Wadjda 2012

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(29) IMDb 7.6/10
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WADJDA is the story of a young Saudi girl whose burning desire for a bicycle leads her into bold defiance of her society's restrictive codes of gender and religion. After a fight with her friend Abdullah, a neighbourhood boy she shouldn’t be playing with, Wadjda sees a beautiful green bicycle for sale. She wants the bicycle desperately so that she can beat Abdullah in a race. But Wadjda’s mother won’t allow it, fearing repercussions from a society that sees bicycles as dangerous to a girl’s virtue. So Wadjda decides to try and raise the money herself. Although her cunning plans are continuously thwarted, she is determined to continue fighting for her dreams...

Starring:
Reem Abdullah, Waad Mohammed
Rental Formats:
DVD, Blu-ray

Product Details

Discs
  • Feature parental_guidance
Runtime 1 hour 37 minutes
Starring Reem Abdullah, Waad Mohammed, Abdullrahman Al Gohani, Ahd, Sultan Al Assaf
Director Haifaa Al-Mansour
Genres Drama
Studio ELEVATION SALES
Rental release 3 February 2014
Main languages Arabic
Subtitles English
Hearing impaired subtitles English
Discs
  • Feature parental_guidance
Runtime 1 hour 37 minutes
Starring Reem Abdullah, Waad Mohammed, Abdullrahman Al Gohani, Ahd, Sultan Al Assaf
Director Haifaa Al-Mansour
Genres Drama
Studio ELEVATION SALES
Rental release 3 February 2014
Main languages Arabic
Subtitles English

Customer Reviews

4.3 out of 5 stars
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Most Helpful Customer Reviews

8 of 8 people found the following review helpful By JOSEPH OLIVER on 17 Feb 2014
Format: DVD
I had no idea that film making was illegal in Saudi Arabia and that there are no cinemas. I picked up these two gems from the half hour documentary which is on the Extras. I'd advise you to watch the making of the film and you will see the tremendous difficulties the film crew had to contend with just to film simple takes i.e. a girl walking down the street. Using a state school was expressly forbidden by the authorities.
The film is very well done. Very professional when you consider the circumstances. If you know nothing about the day to day lives of average Saudi Arabians then this is certainly a good window onto it. The girl is excellent in the role and really stands out - as does her little friend Abdullah. The Head Mistress is a right hypocrite and has the faces to match!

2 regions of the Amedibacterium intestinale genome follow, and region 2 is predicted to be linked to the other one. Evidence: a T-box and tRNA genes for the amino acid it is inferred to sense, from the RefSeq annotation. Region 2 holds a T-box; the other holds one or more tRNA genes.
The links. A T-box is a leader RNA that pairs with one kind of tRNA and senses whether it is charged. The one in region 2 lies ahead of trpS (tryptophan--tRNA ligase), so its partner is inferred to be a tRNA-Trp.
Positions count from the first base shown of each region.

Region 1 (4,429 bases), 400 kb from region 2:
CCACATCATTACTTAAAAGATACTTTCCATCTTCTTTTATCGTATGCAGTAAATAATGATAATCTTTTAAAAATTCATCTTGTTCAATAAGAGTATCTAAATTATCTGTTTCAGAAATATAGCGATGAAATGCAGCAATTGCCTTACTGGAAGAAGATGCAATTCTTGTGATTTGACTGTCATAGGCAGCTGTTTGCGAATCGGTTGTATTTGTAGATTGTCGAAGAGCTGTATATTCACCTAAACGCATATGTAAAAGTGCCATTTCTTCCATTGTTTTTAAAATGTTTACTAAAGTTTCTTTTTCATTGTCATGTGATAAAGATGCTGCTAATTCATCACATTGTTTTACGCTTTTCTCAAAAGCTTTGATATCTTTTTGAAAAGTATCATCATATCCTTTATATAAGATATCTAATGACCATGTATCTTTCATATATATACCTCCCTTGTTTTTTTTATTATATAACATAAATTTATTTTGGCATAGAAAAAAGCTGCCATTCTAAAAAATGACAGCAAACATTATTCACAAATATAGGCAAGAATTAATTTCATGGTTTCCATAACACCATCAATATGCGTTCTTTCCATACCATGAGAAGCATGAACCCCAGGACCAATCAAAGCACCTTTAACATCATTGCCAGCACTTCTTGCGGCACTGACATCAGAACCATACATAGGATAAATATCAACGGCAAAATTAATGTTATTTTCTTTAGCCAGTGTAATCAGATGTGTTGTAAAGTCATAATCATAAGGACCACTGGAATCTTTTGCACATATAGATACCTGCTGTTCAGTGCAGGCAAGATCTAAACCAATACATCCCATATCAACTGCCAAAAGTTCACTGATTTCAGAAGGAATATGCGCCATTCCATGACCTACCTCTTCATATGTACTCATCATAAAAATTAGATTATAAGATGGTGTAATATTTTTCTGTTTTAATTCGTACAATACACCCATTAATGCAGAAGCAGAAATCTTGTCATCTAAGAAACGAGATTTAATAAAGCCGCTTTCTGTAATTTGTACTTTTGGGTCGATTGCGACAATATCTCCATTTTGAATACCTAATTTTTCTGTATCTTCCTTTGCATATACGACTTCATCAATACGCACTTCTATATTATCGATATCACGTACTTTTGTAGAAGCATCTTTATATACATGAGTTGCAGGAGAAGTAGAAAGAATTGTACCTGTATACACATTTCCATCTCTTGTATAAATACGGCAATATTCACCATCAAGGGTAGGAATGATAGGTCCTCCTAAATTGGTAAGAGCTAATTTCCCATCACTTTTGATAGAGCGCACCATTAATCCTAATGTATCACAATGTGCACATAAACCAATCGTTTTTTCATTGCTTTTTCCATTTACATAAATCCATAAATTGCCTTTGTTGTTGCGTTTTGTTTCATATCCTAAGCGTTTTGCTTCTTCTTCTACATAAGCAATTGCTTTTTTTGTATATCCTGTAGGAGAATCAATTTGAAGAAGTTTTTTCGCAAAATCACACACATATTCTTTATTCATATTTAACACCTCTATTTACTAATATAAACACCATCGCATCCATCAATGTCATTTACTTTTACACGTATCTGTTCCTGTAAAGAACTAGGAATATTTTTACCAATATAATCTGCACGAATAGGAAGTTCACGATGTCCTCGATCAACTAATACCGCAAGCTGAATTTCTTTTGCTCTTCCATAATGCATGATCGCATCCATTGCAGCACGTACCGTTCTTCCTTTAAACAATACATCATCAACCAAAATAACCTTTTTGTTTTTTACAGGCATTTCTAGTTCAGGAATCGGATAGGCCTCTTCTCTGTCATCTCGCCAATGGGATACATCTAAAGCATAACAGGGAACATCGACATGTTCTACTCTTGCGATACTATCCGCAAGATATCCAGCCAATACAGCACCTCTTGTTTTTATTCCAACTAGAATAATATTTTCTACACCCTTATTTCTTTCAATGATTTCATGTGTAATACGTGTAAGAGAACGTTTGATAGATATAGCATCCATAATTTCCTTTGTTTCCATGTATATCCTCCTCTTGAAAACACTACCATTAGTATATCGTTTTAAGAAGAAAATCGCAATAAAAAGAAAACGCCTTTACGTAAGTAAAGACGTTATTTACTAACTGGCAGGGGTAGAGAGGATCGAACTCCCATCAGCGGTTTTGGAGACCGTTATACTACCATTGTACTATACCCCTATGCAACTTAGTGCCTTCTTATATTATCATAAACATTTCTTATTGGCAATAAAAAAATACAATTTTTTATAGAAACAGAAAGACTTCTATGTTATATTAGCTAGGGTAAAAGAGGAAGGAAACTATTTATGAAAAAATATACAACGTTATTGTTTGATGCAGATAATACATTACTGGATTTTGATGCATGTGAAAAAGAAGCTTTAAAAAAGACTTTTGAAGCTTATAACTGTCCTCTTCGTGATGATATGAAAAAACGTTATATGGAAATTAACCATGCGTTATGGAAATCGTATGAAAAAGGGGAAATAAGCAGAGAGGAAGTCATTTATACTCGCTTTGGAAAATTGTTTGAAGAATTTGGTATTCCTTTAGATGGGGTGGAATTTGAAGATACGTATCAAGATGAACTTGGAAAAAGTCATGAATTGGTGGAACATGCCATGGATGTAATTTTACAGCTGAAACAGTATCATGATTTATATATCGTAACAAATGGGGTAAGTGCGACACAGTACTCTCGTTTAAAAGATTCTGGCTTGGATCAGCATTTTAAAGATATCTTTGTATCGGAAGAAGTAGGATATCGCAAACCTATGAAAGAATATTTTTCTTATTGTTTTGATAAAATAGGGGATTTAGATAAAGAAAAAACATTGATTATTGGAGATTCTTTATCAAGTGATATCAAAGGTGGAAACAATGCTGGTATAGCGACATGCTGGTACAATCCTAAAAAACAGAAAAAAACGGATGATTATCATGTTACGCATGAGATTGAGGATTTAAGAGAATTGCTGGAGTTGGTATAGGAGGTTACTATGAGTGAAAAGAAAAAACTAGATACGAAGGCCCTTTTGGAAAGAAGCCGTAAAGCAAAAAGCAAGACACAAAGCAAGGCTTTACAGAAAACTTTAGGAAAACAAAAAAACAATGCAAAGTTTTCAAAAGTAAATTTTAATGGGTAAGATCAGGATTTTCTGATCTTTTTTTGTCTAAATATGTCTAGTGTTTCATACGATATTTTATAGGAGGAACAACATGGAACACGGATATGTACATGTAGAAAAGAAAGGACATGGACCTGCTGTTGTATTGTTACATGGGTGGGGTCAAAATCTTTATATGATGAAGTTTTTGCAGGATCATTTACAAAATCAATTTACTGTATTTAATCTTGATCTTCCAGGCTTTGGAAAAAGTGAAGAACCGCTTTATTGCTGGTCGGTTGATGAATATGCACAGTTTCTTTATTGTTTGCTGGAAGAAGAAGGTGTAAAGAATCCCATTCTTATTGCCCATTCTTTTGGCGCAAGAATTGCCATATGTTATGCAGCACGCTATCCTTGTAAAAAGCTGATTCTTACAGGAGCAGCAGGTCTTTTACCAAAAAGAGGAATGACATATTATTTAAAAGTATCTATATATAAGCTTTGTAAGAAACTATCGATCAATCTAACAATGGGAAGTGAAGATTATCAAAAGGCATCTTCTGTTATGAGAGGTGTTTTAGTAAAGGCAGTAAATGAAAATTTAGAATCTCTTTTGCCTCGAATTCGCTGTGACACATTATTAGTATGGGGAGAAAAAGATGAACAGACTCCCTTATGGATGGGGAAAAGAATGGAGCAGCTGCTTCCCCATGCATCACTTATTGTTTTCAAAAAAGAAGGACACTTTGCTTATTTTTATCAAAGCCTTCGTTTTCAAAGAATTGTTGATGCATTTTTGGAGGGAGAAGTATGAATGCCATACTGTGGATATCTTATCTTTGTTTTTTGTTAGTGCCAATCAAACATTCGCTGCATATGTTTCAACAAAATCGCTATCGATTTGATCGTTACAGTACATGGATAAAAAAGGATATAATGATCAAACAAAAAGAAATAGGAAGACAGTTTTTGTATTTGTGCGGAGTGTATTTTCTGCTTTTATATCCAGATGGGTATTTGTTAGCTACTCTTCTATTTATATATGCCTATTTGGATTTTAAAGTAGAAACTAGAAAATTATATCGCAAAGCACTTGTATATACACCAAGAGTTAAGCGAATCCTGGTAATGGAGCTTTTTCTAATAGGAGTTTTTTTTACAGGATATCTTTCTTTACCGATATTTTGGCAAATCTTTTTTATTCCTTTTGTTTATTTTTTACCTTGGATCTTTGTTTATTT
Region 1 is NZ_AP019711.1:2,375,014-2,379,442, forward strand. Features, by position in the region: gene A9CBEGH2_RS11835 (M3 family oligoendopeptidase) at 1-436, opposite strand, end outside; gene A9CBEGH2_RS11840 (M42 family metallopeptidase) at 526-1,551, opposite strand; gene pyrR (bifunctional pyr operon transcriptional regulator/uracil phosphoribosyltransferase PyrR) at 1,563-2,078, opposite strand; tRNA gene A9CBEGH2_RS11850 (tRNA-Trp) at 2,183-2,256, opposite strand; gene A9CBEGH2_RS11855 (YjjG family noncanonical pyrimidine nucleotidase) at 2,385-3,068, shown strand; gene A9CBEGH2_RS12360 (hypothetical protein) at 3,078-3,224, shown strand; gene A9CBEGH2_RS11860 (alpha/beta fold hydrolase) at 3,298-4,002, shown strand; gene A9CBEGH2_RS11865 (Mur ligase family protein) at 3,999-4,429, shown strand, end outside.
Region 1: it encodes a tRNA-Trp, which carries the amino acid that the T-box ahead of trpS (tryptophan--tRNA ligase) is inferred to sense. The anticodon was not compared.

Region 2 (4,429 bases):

If you believe religion is similar to a viral infection then this film will only reinforce that view. The restrictions placed on the most menial human contacts or expressions of one's humanity are all too evident - especially for women. The film is suitable for children as - lets face it - even an ankle isn't seen in this society. I do hope they produce more of these films but I would doubt it. No doubt when the male authorities learn of it they will try and ban it. It may end up being the first and last of its kind.
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18 of 19 people found the following review helpful By R on 25 Sep 2013
Format: Blu-ray
This is a slightly edited version of my review of the film written for English-speaking friends after I saw it in the cinema in July 2013:

"Oh joy! 5/5 ... This is an incredible film and if, after reading this you want to, you really should try to see it. Yes, yes, I know it's in Arabic with subtitles, but ...

"It's a Saudi/German collaboration, directed by a Saudi woman, about the lives of Muslim women in a run-down, tribal and very conservative Riyadh suburb. The uplifting conclusion will be an inspiration to anyone except perhaps conservative[s of all faiths] ... who will - very wrongly in my view - be indignant at 'all this heresy'...